Teaching the Individual, Part 3: Choosing Good Repertoire

This week we are discussing ways that we can maintain standards of excellence in our studios, while at the same time adapting our teaching styles to help each individual student succeed.

Choose appropriate repertoire that is fun for the student.

Let’s face it, any student, even the most motivated, will hate lessons if they hate their pieces. They won’t practice, they will dread coming to lessons, and they won’t progress. The trick is to pick pieces that are fun and enjoyable for them, challenging enough to boost their confidence and improve their skills, yet not so challenging that they get frustrated.
The best way to do this is to become familiar with a lot of repertoire yourself! Listen to lots of repertoire. Pick up a book and play through it, noting which pieces are fun, what types of techniques and musical concepts they teach, and what level of student they would be appropriate for. I often like to give a student a CD to listen to which includes a few possible pieces to learn. This way, you have some say over the pieces and can pick some that are at a good difficulty level for them, but the student gets the final say.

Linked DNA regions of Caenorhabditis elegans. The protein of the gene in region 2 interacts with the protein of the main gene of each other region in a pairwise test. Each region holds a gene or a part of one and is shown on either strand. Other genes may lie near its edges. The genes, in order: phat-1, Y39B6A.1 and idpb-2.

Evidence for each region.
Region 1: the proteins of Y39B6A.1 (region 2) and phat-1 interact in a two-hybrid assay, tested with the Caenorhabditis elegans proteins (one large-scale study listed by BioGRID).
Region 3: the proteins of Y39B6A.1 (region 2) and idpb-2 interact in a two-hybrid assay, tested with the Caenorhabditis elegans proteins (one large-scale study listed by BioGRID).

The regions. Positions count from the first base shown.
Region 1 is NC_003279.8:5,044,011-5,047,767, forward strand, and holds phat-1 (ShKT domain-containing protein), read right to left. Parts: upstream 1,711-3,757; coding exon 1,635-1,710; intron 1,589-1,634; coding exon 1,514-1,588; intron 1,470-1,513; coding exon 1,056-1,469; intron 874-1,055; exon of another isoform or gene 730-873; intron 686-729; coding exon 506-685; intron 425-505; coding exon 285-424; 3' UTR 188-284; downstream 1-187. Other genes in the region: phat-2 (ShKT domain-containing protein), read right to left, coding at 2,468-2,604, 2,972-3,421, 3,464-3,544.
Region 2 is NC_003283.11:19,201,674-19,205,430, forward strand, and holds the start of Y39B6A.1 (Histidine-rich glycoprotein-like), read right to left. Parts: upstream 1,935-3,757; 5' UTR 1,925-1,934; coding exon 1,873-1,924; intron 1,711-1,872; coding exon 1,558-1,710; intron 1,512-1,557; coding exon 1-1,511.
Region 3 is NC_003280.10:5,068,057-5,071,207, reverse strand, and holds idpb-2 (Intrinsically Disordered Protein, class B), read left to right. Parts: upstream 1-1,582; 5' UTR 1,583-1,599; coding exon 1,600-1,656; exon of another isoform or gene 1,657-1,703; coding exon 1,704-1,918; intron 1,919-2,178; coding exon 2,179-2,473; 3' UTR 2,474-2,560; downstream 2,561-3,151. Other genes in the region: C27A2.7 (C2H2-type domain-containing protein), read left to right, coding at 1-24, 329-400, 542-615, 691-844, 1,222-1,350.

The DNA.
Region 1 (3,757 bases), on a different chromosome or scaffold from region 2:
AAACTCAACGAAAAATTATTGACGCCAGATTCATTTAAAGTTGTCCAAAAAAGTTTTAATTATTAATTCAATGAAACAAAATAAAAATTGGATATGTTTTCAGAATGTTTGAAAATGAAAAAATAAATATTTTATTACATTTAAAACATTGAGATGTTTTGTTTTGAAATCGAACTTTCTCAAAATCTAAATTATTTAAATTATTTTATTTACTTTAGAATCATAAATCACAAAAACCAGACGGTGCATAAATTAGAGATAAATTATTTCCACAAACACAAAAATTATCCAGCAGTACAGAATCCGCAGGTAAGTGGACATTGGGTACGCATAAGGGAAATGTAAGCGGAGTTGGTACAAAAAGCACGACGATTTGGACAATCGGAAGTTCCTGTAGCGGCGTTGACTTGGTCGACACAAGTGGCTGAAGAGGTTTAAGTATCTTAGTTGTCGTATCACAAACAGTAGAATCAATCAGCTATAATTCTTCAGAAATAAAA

(Choosing repertoire is so important, and is partly why I started the Weekend Repertoire feature here on The Teaching Studio!)
How do you go about choosing good repertoire for your students?
Jennifer Boster

One Response to “Teaching the Individual, Part 3: Choosing Good Repertoire

  • I completely agree with this! Piano should be fun & enjoyable and playing pieces you dislike over and over and over is definitely not that. I often involve the student in choosing their songs by playing excerpts from a couple of pieces I think they would enjoy & then let them choose. I usually have them do an ear training or rhythm activity during this process (like clapping castanets on the accents, expanding their arms on the crescendoes, identifying the form or major/minor sections, etc.)
    And if they come back making some progress after a week of practicing a song that they discover they really don't like, I offer them a few more choices with similar skills to master.